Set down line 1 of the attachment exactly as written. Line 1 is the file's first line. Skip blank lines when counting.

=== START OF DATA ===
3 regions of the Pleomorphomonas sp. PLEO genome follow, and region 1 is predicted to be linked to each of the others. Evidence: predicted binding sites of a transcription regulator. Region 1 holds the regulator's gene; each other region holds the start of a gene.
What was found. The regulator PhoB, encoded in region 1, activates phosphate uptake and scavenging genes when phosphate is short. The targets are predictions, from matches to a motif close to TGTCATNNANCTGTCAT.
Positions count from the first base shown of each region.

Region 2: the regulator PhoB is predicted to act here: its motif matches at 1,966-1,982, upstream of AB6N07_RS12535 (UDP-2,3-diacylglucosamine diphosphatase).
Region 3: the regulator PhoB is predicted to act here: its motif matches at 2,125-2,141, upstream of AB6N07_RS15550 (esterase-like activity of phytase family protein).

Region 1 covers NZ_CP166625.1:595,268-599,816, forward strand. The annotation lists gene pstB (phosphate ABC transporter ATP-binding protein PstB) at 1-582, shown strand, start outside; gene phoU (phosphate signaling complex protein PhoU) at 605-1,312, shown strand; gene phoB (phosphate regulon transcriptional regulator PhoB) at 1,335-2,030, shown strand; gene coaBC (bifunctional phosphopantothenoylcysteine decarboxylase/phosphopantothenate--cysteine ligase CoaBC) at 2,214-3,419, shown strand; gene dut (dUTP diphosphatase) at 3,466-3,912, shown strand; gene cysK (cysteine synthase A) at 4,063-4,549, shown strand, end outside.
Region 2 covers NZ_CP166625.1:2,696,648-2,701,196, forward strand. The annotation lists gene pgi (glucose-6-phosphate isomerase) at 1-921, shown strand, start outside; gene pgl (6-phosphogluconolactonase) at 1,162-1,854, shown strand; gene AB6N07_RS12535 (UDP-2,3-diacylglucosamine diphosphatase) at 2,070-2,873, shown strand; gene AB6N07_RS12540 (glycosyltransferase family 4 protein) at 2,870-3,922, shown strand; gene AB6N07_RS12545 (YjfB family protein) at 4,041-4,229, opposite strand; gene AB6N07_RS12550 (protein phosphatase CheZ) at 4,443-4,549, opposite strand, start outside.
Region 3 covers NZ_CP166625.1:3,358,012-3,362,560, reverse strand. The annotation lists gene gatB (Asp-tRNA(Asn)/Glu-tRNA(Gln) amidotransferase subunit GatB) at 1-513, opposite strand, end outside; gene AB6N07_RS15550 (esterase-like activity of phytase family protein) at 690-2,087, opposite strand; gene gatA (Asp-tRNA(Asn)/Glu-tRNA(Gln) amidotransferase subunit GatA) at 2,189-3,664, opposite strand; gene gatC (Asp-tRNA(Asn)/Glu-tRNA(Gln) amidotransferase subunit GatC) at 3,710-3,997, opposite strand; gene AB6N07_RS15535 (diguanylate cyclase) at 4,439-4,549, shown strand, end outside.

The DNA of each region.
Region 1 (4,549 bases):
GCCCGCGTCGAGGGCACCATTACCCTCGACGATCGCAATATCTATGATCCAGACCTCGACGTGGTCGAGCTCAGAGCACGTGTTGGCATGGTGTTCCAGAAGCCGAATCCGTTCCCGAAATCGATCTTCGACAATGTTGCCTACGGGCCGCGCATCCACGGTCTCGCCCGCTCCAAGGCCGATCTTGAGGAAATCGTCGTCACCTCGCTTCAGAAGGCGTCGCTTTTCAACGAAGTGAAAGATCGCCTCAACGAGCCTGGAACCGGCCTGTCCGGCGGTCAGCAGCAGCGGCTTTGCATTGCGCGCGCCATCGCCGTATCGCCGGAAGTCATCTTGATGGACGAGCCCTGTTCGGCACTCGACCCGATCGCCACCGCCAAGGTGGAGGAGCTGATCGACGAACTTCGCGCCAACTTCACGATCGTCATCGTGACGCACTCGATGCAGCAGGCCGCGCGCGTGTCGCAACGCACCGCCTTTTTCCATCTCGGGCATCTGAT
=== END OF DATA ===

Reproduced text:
3 regions of the Pleomorphomonas sp. PLEO genome follow, and region 1 is predicted to be linked to each of the others. Evidence: predicted binding sites of a transcription regulator. Region 1 holds the regulator's gene; each other region holds the start of a gene.